This post contains Amazon affiliate links above and below. 

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The premise I can reveal to you since it’s featured in the promotional matter: Our main character, Jason, is a family man and teaches introductory physics at an average college. He loves his wife and son: even if he occasionally thinks his life could have turned out differently, he is satisfied with the way things are.

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One night, after celebrating with his colleague who won a very prestigious research award, Jason is abducted and knocked out. He wakes up in a world that is similar to his, but different. His wife and son are gone and he is the one who had been awarded the prestigious research honor.

If this premise is interesting to you, go ahead and buy the book or check it out from the library. It reads like watching a thriller movie and you’ll probably be able to get through it in a week if not a weekend.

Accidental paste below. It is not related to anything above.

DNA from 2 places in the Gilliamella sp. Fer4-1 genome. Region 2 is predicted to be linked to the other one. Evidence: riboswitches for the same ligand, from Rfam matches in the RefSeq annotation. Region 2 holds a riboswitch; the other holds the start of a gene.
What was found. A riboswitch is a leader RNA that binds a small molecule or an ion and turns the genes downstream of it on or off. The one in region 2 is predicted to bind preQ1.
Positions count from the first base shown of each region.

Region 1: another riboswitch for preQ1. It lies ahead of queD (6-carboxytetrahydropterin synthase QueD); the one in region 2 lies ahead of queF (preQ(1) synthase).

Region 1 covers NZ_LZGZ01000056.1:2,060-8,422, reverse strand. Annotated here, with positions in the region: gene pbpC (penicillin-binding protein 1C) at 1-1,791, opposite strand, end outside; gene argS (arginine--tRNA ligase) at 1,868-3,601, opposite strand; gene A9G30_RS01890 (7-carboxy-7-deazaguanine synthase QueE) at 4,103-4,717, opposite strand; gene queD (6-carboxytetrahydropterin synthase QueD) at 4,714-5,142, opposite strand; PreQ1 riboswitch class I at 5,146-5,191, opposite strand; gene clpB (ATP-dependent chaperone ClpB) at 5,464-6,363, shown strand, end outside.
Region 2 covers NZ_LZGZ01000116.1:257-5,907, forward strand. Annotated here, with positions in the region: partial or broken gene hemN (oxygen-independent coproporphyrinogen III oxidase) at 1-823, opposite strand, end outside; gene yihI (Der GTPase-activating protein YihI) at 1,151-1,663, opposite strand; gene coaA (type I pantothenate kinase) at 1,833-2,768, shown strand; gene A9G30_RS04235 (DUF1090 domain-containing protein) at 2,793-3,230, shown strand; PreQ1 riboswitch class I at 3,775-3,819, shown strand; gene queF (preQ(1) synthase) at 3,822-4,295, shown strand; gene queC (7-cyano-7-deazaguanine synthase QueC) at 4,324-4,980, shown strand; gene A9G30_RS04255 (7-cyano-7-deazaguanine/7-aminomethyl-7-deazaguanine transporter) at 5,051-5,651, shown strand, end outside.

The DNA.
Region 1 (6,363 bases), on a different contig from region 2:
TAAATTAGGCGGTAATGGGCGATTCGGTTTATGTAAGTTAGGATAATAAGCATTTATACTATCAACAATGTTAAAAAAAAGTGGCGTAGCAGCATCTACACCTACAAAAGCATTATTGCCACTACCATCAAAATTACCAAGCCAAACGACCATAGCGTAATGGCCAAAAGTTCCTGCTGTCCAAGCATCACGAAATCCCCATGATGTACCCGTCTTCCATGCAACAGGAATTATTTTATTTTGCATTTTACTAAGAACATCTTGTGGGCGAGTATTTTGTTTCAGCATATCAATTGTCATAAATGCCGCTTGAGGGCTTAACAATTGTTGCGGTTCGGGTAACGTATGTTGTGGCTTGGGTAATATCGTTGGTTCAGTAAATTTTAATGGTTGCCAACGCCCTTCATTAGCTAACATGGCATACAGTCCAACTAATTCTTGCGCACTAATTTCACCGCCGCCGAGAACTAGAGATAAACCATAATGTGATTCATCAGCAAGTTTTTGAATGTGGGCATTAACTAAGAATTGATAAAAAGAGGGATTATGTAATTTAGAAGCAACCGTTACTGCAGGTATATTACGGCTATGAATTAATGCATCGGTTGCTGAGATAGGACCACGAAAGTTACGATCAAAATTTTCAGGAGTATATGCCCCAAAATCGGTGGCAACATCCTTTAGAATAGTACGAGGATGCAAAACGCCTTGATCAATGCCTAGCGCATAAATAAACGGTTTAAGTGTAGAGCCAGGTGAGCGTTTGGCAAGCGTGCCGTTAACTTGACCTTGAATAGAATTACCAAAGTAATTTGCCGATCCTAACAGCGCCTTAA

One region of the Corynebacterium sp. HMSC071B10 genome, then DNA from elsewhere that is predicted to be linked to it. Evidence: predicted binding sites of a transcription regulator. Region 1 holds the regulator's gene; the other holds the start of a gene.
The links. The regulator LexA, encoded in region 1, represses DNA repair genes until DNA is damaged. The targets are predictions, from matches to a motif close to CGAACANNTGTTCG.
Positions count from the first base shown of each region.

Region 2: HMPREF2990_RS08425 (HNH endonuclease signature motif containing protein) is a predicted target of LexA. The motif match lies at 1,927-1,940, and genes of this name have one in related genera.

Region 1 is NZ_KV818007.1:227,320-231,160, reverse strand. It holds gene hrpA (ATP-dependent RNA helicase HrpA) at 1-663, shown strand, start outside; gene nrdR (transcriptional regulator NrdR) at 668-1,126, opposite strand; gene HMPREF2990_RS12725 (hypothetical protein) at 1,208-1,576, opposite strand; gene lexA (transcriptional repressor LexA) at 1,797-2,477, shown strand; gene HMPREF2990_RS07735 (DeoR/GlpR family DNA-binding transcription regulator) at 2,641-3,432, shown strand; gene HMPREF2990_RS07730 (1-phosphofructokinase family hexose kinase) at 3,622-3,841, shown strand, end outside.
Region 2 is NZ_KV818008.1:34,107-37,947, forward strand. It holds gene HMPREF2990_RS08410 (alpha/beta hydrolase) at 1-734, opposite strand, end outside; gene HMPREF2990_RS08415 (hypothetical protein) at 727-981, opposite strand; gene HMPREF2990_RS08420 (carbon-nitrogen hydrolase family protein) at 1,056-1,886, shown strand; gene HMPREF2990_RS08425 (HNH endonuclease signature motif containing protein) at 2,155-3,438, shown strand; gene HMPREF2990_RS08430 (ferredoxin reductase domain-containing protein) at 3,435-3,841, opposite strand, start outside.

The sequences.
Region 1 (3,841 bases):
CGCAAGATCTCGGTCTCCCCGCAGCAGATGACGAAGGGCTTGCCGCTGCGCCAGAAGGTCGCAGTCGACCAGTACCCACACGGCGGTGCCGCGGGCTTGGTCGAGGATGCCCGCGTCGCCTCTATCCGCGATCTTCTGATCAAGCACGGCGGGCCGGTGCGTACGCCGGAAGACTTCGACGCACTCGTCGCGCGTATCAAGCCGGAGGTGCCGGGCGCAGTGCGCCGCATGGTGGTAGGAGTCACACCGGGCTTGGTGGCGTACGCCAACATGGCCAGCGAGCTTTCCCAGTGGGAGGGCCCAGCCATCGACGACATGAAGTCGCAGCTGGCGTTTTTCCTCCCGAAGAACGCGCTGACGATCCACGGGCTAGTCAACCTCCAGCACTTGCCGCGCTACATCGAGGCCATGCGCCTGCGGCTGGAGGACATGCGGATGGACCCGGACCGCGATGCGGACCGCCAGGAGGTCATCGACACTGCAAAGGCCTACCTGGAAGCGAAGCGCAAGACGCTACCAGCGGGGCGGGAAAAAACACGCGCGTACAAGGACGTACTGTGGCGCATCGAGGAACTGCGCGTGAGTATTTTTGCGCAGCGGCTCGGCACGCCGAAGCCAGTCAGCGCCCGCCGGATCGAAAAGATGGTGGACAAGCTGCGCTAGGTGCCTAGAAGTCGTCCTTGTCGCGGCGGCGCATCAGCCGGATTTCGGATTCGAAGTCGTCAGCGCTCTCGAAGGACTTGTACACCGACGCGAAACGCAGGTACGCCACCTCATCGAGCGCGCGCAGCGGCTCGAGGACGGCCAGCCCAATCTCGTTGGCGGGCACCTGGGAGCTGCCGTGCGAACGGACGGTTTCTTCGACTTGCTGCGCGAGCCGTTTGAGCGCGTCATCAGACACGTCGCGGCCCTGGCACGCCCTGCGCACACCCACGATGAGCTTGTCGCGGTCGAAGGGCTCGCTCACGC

The rest of my response features spoilers after this point. Scroll down past the next photo to resume. 

So, the book hinges on the concept of the multiverse, of which I had never given any thought until I was forced to, while reading. In the multiverse, every action you take spins off another version of you who did the opposite thing. And there are an infinite number of alternative universes. This basic concept is where ya lose me. Every action? What about typing this post right now? What about if I had Swiss cheese on my sandwich instead of American? I understand backtracking to major decisions like what college I went to or who I dated, and imagining different lives springing from there. But I don’t believe the idea that a world in which those decisions were made differently can exist.

Sidebar: There are big-time scientists who actually theorize that the multiverse is real. I don’t buy it. I kind of feel like I might end up on the same side of history as those who couldn’t believe that we revolve around the sun or couldn’t fathom that the earth is round, but here we are. I just can’t wrap my head around it and I’m depositing it in the sector of my brain that holds sci-fi concepts. 

Anyway, I had a lot of fun trying and failing to stay ahead of the twists in Dark Matter. I  jotted down virtual notes and color coded them (love that feature on the Kindle Fire). Then at the end of the book, I reviewed them all to see how wrong I was. “Ryan is the kidnapper.” Nope! “Amanda is his lover in the other universe.” Nope! I kind of love how clever I thought I was, and how wrong in reality.